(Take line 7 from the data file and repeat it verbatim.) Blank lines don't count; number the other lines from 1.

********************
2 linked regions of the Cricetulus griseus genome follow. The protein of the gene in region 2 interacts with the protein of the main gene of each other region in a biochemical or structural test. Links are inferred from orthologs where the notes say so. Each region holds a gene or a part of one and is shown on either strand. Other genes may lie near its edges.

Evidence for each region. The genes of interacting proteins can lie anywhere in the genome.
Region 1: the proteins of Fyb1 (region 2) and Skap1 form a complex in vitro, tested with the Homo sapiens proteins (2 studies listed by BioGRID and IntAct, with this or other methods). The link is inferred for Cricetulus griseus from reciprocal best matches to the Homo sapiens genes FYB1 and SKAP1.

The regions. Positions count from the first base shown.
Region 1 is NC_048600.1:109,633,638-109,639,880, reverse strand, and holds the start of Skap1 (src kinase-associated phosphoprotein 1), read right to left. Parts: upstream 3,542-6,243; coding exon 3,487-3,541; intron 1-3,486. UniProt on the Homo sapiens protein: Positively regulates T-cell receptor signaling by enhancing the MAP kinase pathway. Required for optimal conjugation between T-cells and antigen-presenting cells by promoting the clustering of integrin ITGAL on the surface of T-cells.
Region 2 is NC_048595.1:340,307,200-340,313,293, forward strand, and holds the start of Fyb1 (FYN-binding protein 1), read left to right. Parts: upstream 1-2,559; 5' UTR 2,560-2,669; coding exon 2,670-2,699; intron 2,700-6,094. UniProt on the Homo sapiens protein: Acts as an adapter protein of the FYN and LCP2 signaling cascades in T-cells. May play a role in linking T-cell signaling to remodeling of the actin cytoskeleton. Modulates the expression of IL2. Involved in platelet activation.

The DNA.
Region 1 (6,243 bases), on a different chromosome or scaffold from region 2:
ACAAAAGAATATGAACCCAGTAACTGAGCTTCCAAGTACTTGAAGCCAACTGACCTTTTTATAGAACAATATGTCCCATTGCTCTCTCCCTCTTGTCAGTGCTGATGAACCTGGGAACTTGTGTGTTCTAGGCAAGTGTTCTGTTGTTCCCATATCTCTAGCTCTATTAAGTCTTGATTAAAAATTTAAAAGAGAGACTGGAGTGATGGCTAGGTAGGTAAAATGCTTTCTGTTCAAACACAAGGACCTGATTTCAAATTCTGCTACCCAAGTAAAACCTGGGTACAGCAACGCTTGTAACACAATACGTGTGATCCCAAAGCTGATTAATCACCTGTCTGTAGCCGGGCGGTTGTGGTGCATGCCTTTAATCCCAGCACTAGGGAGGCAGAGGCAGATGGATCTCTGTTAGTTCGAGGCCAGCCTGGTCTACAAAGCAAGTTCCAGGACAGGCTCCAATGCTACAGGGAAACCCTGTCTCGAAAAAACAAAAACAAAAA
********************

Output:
The DNA.